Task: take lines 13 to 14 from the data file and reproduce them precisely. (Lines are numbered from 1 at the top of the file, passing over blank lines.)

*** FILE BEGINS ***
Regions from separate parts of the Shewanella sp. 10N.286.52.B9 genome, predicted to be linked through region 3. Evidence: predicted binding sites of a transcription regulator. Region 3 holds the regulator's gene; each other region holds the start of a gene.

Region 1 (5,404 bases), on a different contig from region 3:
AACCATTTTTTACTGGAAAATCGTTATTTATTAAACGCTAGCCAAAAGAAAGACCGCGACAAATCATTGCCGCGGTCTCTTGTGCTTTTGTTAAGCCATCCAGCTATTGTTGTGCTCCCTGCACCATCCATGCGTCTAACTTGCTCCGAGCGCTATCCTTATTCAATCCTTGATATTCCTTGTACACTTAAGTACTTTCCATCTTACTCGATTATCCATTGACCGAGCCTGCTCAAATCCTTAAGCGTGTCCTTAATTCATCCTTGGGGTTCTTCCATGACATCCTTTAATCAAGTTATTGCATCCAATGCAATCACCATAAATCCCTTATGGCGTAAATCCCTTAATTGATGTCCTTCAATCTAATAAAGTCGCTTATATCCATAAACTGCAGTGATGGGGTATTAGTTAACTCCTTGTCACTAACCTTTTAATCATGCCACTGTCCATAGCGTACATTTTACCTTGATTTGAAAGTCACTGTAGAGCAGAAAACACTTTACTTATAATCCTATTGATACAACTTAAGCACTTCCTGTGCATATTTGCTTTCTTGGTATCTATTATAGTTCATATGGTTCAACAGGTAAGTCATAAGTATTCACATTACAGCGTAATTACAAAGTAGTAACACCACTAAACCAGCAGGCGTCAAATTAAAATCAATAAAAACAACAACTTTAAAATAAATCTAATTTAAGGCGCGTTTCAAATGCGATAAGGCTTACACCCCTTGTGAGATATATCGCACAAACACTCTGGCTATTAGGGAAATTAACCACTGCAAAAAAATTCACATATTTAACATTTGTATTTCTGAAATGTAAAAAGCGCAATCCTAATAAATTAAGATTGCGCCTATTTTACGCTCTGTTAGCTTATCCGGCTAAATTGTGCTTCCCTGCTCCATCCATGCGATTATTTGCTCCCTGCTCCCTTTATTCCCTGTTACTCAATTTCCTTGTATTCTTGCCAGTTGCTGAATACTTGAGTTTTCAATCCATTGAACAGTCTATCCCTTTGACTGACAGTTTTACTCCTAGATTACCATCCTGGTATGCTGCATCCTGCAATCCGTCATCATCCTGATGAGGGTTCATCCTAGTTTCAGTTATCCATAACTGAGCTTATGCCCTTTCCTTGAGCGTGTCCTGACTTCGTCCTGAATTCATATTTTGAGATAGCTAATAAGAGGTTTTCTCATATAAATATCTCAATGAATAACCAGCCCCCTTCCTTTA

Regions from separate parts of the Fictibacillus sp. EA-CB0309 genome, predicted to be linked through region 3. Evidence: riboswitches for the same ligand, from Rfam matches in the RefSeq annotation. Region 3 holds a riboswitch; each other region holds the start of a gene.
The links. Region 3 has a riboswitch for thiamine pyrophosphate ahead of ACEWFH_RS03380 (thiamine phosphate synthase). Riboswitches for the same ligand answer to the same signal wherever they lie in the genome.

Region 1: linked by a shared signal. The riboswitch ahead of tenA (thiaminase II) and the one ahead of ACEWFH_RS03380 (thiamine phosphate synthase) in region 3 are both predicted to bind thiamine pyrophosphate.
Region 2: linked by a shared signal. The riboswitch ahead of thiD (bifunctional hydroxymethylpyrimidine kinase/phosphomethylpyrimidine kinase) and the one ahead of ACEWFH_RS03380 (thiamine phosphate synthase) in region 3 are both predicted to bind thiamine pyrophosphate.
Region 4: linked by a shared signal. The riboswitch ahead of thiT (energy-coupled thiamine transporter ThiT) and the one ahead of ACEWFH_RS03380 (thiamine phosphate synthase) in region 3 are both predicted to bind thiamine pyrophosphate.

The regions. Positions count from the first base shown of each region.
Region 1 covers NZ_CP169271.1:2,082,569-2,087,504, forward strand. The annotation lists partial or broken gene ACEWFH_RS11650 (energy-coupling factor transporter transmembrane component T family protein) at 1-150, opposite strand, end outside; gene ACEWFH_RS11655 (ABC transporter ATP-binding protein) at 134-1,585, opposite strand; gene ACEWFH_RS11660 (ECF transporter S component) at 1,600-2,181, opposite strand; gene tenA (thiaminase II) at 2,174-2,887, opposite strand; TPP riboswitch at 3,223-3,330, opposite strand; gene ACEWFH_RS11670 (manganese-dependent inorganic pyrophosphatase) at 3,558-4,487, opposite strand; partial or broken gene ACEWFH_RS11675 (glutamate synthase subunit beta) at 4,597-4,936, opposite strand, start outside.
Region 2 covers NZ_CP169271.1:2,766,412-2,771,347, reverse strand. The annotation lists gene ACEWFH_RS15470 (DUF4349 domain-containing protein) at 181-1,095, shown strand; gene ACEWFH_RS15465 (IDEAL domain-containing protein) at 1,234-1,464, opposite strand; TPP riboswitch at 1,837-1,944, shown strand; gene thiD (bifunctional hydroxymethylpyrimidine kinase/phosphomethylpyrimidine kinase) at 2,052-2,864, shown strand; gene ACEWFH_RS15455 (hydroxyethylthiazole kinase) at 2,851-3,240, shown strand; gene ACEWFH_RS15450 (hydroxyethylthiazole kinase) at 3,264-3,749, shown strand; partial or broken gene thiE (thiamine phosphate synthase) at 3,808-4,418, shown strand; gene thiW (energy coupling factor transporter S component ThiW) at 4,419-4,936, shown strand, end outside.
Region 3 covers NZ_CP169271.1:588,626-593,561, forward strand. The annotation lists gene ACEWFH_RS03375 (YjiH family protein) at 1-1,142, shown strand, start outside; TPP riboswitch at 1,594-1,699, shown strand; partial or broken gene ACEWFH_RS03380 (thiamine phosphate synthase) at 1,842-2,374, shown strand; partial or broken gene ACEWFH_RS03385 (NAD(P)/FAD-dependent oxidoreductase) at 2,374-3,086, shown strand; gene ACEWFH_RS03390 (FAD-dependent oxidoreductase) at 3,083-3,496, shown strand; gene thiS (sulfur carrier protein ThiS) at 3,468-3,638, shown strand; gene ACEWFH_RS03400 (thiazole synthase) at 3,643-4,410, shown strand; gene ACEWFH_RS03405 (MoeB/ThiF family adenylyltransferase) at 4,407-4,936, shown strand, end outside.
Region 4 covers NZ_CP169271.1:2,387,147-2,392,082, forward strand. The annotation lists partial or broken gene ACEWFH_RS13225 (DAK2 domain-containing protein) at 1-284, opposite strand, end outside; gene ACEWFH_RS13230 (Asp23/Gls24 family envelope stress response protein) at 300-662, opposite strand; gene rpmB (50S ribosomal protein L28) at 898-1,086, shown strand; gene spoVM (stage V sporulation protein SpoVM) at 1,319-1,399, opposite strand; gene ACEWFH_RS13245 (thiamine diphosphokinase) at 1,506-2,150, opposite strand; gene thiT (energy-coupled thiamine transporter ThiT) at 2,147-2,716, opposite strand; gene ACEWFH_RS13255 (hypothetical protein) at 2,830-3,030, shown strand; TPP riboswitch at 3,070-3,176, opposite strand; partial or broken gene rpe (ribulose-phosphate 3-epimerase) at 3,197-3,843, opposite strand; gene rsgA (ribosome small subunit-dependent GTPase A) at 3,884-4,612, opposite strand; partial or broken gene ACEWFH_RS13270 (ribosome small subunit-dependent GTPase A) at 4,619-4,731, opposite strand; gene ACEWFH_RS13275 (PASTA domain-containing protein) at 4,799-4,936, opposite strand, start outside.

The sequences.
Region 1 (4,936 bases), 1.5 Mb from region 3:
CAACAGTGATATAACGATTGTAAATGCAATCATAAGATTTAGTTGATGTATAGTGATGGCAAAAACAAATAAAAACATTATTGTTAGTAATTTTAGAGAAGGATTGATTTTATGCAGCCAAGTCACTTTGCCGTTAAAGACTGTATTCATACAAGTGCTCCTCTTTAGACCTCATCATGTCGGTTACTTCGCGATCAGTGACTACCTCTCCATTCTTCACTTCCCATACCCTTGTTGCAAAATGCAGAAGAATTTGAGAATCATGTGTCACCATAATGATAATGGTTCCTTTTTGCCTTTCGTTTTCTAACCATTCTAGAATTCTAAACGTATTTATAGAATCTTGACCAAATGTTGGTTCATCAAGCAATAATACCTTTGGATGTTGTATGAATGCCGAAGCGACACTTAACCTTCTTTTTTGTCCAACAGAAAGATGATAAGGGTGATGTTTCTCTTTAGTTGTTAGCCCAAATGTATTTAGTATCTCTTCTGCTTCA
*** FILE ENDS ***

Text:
Region 4 covers NZ_CP169271.1:2,387,147-2,392,082, forward strand. The annotation lists partial or broken gene ACEWFH_RS13225 (DAK2 domain-containing protein) at 1-284, opposite strand, end outside; gene ACEWFH_RS13230 (Asp23/Gls24 family envelope stress response protein) at 300-662, opposite strand; gene rpmB (50S ribosomal protein L28) at 898-1,086, shown strand; gene spoVM (stage V sporulation protein SpoVM) at 1,319-1,399, opposite strand; gene ACEWFH_RS13245 (thiamine diphosphokinase) at 1,506-2,150, opposite strand; gene thiT (energy-coupled thiamine transporter ThiT) at 2,147-2,716, opposite strand; gene ACEWFH_RS13255 (hypothetical protein) at 2,830-3,030, shown strand; TPP riboswitch at 3,070-3,176, opposite strand; partial or broken gene rpe (ribulose-phosphate 3-epimerase) at 3,197-3,843, opposite strand; gene rsgA (ribosome small subunit-dependent GTPase A) at 3,884-4,612, opposite strand; partial or broken gene ACEWFH_RS13270 (ribosome small subunit-dependent GTPase A) at 4,619-4,731, opposite strand; gene ACEWFH_RS13275 (PASTA domain-containing protein) at 4,799-4,936, opposite strand, start outside.

The sequences.